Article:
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(from thr daily timhs corrbspohdent.) November 12th, 1863. The three wretched convicts, Julian Cross, Elizabeth Scott, and David Gedge, convicted of the murder of Robert Scott, a refreshment tent keeper near Mansfield, in the Ovens district, in April last, were executed in the central gaol Melbourne, yesterday morning. Up to the last moment the female prisoner appeard to entertain hopes that her sex would save her from undergoing the extreme penalty of the law, but, if one really entertained any expectations of that kind they were doomed to disappointment, for from the time that after a full consideration of the whole of the circumstances of riiis atrocious case, the Government had resolvea upon sending the death warrants of these unhappy persona to the gaol, the Executive showed no inclination to arrest the course of the law. There is no doubt that had this been a case in which, so long as the penalty of death is prescribed by the law for murder, it would have been most consistent with justice to spare the lives of those convicted under it without the smallest extenuating circumstances, the female prisoner would have been reprieved. But this was a case of so atrocious a nature that neither the youth of the convict Gedge, nor the youth and sex combined of the unfortunate woman Scott, were of any avail to save them from the gallows. As so long a period has elapsed since the perpetration of the horrible and cold-blooded deed, for which these three persons have suffered, a brief summary of the circumstances of the offence may not be altogether without interest to your readers. The woman, Elizabeth Scott, was married to the unfortunate victim of the murder, but she appears to have contracted a

great dislike of him soon after her marriage, which gradually grew into a confirmed hatred. Thi3 revulsion of feeling on the part of' the wife urght have been owing, in a gieat measure, to the greater age and drunken habits of the husband, but it was no doubt much ac-. celerated by an attachment which she had in the mean time conceived for the young man David Gedge, who was one of the tools and accomplices in the fatal deed by which she expected at once to rid herself of an old disagreeable partner, and to obtain the power of allying herself with one younger and more to her taste. The murder having been resolved upon between the woman and her paramour Gedge, they proceeded to enlist the services of a man of color named Cross, who, it appears, was employed about the premises occupied by the Scotts, and who, for a consideration, agreed to carry the fell purpose arrived at into execution. A moment was chosen when the unfortunate husband was confined to his bed with an attack o£ delirium tremevs. Tbe bullet which was destined to despatch him was cast by Gedge, who handed it, as well as a pistol, to Cross. The latter after failing once in killing the unhappy victim, and on that occasion only resuming his dreadful work after reiterated and urgent requests from the woman and Gedge, aided by a glass of brandy, put the fatal shot into the husband's head and killed him upon the spot. The pistol was then placed in the right hand of the murdered man, and the report was spread that he had shot himself. This artifice, however, failed to screen the guilty perpetrators of the deed, who were soon brought to justice, when the man Cross confessed to the part which he had taken in the murder, and the speedy conviction of the other persons concerned in it followed. The prisoners underwent their fate with great firmness and died almost without a struggle. FuU particulars have come to hand respecting the finding of the bodies of Selby and Barnett, the two hawkers who were led to a tree and murdered on Carr's Plains, between Pleasant Creek and Glenorchy, but nothing of interest has transpired concerning the shocking affair since the despatch of my last, nor have the murderers been heard of.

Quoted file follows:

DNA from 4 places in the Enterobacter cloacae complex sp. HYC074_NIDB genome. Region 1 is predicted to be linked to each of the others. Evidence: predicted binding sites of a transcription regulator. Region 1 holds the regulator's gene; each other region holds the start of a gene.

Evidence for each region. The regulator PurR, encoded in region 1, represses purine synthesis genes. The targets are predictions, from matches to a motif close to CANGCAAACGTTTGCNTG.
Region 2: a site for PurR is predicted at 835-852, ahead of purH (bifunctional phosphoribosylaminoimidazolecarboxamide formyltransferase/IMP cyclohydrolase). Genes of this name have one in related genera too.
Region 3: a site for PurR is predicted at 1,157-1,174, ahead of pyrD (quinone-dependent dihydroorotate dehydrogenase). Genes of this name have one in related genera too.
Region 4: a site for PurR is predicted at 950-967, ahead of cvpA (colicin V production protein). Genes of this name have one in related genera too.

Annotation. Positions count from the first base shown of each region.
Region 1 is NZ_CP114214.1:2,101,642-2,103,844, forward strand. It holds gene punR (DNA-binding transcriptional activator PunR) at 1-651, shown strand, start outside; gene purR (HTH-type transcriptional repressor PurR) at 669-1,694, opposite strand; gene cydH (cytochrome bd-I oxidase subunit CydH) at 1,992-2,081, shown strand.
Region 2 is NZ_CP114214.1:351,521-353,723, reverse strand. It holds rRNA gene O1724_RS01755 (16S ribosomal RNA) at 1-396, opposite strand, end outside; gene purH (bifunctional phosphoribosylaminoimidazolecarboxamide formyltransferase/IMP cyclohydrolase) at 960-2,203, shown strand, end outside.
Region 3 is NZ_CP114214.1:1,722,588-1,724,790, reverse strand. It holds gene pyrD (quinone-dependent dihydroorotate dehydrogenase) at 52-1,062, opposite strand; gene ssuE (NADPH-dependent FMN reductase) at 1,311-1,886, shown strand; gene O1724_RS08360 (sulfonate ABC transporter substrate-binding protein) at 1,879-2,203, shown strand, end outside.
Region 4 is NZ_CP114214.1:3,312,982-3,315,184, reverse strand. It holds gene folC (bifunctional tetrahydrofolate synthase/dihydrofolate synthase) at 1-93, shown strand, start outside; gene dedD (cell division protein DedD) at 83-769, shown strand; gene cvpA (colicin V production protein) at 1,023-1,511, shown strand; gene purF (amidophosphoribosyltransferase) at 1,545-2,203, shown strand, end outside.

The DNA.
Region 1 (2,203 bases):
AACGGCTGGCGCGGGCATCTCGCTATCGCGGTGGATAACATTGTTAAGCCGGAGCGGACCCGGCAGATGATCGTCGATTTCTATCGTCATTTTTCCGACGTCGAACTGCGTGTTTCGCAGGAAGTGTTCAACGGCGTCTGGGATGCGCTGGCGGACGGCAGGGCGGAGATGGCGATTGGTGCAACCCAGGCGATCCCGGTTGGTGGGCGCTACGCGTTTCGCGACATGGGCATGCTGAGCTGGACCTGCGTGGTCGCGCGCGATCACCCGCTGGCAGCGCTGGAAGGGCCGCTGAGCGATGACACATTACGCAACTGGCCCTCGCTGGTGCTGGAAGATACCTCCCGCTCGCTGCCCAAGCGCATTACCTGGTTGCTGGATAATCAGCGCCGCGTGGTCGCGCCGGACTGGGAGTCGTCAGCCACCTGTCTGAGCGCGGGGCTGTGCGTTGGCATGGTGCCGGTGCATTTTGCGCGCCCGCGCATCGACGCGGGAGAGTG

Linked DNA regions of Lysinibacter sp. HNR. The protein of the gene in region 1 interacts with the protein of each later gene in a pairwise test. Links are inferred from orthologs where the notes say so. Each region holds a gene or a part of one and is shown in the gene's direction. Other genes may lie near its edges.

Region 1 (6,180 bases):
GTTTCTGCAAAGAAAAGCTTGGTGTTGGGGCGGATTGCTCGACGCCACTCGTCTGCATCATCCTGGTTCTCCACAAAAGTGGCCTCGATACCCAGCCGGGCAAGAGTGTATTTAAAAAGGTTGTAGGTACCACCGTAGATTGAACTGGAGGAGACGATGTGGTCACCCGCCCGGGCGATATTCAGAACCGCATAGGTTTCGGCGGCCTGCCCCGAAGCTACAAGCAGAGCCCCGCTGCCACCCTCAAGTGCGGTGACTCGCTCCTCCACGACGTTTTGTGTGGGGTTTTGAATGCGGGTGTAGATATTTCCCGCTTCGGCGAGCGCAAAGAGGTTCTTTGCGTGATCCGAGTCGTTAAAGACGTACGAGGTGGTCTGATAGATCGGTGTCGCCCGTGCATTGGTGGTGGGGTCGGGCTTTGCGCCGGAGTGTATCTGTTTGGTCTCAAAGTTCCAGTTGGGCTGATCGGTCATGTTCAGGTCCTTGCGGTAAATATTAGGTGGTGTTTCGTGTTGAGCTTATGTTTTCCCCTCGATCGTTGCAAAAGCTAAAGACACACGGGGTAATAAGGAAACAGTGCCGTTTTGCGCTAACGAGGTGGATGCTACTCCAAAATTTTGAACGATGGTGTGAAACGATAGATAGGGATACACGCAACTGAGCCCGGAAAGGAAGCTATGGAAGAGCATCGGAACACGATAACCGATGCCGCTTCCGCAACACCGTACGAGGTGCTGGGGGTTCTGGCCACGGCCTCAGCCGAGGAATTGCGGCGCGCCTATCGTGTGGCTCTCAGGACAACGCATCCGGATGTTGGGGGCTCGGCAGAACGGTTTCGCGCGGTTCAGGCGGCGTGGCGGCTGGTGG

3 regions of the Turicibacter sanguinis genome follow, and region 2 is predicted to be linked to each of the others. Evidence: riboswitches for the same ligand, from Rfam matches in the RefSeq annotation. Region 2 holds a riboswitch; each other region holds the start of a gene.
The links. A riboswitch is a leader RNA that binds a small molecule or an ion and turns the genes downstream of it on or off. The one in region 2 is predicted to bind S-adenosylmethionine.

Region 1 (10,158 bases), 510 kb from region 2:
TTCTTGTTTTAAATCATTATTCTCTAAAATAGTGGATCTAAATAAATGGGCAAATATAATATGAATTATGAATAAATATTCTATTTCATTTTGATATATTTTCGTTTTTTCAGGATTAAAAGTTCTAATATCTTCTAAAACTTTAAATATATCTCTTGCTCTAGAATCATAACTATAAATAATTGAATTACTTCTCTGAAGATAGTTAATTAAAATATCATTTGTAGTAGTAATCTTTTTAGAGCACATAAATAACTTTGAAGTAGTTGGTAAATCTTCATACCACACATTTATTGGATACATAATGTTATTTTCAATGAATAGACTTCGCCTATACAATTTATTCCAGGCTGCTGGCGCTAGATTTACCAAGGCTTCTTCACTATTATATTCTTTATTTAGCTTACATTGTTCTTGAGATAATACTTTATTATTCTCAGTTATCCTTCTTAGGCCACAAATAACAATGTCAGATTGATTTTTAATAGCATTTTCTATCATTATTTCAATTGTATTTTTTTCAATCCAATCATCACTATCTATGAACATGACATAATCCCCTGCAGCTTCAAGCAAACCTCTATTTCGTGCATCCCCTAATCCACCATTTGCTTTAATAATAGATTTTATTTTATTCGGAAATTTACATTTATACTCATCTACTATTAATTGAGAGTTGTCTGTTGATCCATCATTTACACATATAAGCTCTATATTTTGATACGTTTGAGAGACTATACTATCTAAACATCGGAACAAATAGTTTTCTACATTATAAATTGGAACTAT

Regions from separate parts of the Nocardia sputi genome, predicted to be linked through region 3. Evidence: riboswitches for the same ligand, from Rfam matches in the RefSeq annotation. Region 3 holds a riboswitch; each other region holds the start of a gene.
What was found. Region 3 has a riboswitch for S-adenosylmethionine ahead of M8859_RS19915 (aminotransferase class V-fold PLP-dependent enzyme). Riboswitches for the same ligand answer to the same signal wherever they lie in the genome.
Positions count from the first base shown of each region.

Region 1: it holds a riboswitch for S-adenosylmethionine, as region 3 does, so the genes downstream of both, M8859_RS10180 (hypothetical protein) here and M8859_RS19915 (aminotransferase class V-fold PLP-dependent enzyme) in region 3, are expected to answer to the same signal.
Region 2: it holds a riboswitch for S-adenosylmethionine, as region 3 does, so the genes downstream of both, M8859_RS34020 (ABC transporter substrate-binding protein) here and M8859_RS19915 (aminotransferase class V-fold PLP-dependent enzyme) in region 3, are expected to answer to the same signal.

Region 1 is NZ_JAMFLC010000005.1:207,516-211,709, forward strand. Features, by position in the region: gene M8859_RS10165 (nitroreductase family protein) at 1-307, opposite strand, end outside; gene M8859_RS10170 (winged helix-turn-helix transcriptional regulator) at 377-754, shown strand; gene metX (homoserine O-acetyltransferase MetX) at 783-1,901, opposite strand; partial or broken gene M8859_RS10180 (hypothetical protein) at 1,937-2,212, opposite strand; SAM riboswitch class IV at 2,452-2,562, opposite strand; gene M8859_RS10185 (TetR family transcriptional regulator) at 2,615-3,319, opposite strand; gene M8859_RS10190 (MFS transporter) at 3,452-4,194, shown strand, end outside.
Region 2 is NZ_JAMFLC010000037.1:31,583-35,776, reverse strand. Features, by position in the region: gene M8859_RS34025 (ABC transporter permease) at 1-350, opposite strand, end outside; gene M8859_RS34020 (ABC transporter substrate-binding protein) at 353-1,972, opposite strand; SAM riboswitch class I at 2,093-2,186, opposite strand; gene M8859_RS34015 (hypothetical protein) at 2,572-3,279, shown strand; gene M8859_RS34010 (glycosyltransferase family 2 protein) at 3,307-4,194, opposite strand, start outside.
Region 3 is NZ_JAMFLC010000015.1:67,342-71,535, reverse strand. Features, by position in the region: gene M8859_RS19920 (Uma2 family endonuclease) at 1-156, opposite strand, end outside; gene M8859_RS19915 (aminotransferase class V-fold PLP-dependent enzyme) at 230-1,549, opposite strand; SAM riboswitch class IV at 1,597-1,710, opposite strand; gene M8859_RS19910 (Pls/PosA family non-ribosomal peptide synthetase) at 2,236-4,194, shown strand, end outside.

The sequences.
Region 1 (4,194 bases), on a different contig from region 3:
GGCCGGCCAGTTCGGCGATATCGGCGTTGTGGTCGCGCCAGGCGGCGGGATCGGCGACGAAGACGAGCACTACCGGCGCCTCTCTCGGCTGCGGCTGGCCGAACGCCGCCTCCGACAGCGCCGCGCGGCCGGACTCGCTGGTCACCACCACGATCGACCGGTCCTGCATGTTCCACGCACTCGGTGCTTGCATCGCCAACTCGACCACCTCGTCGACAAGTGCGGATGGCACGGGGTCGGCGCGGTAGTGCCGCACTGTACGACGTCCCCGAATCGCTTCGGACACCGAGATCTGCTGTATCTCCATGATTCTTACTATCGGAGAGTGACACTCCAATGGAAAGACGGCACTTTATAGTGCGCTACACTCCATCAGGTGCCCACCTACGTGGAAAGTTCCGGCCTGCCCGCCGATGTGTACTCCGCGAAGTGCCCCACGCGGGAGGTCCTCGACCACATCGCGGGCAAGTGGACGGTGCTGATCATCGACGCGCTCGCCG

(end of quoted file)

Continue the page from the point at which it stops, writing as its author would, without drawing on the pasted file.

The Port Philip Farmers' Society's exhibition opens to-day, and owing to the improved state of the weather and the excellence of the exhibits, it is likely to be highly successful. The benefit of Mrs Kean at the Haymarket on Tuesday night, was attended by a very large and highly gratified audience,

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LATER MELBOURNE NEWS. Otago Witness, Issue 625, 21 November 1863

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